The folks over at Asus were nice enough to send us a brand new Transformer Pad before they hit the US market here in a few days. The tablet itself is Asus’ attempt at creating a powerful tablet with strong on-paper specs, but keeping it at an affordable entry-level price for people who could possibly be shopping for either an Android tablet or a netbook. Coupled with the separately sold lapdock accessory, the Transformer Pad is capable of taking on your most important business and then handling your favorite Android apps with ease. Read on to see how it is almost the perfect example of when good looks meets affordable functionality.
- Speed: We get it already – NVIDIA’s Tegra 3 processor is capable of turning almost any Android tablet into a competitor for best tab on the market. With many apps and great games coming out that are specifically designed to show off the Tegra 3’s capabilities, there is no doubt that this tablet’s chipset should be used as a selling point. When you hear that your tablet has a Tegra chip, you can rest assured that it will keep up with the best of them and power any type of activities you may throw its way.
- Specs: The Transformer Pad is a 10.1″ tablet with a WXGA (1280×800) IPS display featuring the Tegra 3 processor along with a full 1GB of RAM. It weighs in at 1.39lbs and will be available in three different colors: blue (at launch), red, and white (by June). Along the backside is the 8MP shooter, then on the front is the 1.2MP camera for video chatting. You have your WiFi, Bluetooth 3.0, GPS (take that Prime!), and even a Gyroscope, so straight out of the box this thing comes packed with goodies. Specs like these aren’t often seen with a $380 price tag, so it’s all a major plus in this instance.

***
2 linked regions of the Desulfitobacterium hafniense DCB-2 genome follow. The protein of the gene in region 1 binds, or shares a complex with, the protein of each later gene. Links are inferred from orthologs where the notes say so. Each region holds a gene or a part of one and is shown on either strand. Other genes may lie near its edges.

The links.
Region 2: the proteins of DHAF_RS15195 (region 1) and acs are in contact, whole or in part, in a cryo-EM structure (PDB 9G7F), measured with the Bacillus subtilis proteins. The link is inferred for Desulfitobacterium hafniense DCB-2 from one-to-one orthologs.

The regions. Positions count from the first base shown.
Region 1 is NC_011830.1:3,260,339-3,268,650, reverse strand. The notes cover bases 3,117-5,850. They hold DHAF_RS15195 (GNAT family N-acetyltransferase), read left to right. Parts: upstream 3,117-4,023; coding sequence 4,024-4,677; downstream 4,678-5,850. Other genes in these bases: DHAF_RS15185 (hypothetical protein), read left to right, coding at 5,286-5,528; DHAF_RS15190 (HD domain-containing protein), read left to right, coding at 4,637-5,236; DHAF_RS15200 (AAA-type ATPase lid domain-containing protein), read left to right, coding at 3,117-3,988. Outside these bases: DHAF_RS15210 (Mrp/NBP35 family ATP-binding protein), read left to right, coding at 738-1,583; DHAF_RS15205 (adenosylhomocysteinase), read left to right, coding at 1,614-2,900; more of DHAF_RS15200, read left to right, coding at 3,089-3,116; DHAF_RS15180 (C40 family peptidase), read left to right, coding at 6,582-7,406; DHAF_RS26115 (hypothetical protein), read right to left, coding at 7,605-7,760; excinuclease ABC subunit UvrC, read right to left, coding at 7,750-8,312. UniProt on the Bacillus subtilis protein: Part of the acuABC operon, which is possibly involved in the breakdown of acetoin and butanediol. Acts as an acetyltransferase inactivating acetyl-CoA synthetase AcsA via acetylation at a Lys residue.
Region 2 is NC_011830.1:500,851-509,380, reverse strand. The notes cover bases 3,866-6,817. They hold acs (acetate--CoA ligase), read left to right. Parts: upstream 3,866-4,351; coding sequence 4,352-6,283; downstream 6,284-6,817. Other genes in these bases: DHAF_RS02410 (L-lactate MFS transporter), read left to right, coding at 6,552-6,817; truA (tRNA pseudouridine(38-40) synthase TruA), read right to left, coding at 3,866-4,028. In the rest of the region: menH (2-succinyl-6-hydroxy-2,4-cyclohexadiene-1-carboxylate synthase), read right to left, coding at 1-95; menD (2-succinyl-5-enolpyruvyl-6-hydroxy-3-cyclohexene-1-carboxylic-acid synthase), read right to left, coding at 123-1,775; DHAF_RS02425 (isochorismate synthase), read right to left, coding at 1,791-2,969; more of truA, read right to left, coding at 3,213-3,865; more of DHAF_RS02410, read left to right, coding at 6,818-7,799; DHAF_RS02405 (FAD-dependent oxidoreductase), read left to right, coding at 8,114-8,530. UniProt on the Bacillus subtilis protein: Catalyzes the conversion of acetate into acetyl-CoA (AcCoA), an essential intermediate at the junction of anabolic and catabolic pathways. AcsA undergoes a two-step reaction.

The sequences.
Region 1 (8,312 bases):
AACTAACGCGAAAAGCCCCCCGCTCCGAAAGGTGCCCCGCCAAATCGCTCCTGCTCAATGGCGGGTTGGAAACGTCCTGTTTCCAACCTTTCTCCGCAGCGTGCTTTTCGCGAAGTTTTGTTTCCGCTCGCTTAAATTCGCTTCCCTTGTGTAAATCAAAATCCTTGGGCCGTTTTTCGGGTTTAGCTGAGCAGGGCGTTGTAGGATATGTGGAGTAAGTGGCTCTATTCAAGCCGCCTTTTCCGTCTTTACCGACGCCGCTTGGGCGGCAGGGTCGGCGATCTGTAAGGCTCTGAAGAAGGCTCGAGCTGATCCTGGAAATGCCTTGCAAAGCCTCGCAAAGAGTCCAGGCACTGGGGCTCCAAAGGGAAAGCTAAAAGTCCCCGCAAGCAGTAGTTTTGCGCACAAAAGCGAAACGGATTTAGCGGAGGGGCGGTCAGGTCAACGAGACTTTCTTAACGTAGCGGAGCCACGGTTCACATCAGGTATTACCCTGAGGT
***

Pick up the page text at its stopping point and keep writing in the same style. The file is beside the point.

- Camera: At the beginning of the review, I had to ask myself which Transformer tablet I would be comparing this T-Pad to. Would I compare it to the Transformer Prime, or to the first TF101 tablet. In the camera department, I would have to compare to the first Transformer Eee Pad, due to the fact that this tab’s camera beats it outright and that at the $380 price point, we know this is not being marketed as the Prime’s successor. It is an 8MP shooter with a f2.2 aperture, capable of shooting video in 1080p HD. The auto-focus is spot on and it shoots like a champ. But let’s face it, are we actually buying tablets for the camera?
- Display: The T-Pad has a 10.1″ IPS display with close to 180 degree viewing angles, is backlit with 10-finger multi-touch, and with 350 nits brightness, you may even be able to use it outside in sunlight at times. It doesn’t get quite as bright as the Prime, but then it also wouldn’t be this affordable. The touch sensitivity on this tablet is also very good, responding instantly to anything you ask of it.